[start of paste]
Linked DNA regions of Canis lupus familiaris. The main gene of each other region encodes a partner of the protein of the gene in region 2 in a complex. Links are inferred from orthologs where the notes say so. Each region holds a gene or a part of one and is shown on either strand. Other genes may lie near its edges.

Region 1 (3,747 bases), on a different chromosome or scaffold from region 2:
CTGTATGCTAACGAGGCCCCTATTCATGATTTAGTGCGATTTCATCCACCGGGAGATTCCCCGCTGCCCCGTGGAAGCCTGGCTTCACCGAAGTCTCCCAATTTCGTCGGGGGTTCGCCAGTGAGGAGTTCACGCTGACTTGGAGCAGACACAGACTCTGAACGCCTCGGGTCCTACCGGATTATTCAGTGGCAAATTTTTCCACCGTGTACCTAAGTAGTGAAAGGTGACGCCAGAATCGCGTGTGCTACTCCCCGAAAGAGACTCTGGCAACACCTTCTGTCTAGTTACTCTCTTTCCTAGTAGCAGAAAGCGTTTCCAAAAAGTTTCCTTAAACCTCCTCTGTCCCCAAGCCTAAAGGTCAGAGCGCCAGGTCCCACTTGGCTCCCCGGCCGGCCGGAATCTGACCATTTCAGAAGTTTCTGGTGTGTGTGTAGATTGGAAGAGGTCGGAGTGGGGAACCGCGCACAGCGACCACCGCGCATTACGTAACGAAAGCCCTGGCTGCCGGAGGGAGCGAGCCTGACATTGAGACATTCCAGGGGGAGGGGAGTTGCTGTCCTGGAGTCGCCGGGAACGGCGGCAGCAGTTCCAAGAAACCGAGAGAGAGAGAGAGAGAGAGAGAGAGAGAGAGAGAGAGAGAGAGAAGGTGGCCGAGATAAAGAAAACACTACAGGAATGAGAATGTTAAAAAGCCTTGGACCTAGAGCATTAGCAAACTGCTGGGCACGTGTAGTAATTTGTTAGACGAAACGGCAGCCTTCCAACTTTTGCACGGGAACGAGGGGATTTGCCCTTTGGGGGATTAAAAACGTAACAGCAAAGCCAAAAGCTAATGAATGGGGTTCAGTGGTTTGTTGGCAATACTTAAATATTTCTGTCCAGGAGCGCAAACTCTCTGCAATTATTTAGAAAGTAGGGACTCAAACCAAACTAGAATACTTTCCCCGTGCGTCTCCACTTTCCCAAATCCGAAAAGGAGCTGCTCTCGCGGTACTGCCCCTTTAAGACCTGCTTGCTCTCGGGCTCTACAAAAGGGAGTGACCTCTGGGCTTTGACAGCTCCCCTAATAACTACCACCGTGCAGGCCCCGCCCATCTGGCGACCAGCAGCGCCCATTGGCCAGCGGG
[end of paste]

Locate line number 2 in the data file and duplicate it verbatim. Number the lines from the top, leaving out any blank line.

Region 1 (3,747 bases), on a different chromosome or scaffold from region 2: